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There are, however, some metals, like manganese, mercury, gallium, and indium, that do not crystallise in the usual simple structures of metals but in much more complex structures.
FCC and hexagonal close-packed structures represent alternate ways of packing identical atoms as tightly as possible.
There is only one way in which a single layer of spheres of equal size may be packed as tightly as possible, and a second layer must be placed on top of the first so that its spheres will fit into the hollows between every three spheres in the layer below. But a third layer can be added in two different ways, both leading to the same tightness of packing but yielding totally different structures.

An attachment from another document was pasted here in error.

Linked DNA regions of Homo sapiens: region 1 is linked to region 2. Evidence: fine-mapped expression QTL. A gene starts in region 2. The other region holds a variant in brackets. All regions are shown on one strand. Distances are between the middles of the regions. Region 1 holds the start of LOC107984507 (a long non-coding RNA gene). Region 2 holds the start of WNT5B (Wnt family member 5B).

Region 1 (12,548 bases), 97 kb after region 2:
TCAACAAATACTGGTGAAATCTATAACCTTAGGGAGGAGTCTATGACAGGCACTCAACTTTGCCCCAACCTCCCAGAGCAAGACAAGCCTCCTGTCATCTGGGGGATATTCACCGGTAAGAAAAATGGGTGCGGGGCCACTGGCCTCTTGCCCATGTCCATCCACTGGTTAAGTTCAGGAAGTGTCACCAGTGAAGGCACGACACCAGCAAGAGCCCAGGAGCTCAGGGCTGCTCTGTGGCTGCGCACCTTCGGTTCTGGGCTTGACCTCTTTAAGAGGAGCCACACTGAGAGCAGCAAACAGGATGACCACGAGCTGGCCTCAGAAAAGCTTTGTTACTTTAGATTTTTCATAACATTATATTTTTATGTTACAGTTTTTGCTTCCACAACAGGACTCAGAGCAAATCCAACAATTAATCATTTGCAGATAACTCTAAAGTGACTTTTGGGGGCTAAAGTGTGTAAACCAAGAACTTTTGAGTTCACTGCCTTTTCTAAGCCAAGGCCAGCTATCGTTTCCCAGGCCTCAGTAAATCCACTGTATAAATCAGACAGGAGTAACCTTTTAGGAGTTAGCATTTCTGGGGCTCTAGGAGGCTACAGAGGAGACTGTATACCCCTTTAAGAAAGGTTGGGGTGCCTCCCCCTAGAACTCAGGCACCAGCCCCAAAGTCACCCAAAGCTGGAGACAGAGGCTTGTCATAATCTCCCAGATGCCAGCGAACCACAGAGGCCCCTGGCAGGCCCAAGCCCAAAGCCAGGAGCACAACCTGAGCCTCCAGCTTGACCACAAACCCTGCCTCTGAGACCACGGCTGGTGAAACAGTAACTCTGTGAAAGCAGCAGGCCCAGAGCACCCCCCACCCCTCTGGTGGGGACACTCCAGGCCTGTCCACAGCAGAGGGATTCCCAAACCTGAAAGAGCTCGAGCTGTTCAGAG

In both types of close packing each atom is surrounded by 12 others.
The structure of NaCl is characteristic also to many chlorides and oxides such as MgO, CaO, SrO and BaO.
This structure can be considered as arising from the penetration of the two FCC lattices. One is the sodium ion lattice and the other is the chlorine ion lattice.
The resultant structure gives 8 chlorine ions at the corners and 6 ions on the faces = 8 x + 6 x ½ = 4; similarly, 12 sodium ions located at the edges of the cube and one ion in the centre = 12 x ¼ + 1 = 4.
The total number of chlorine and sodium ions is 8, or 4 NaCl molecules.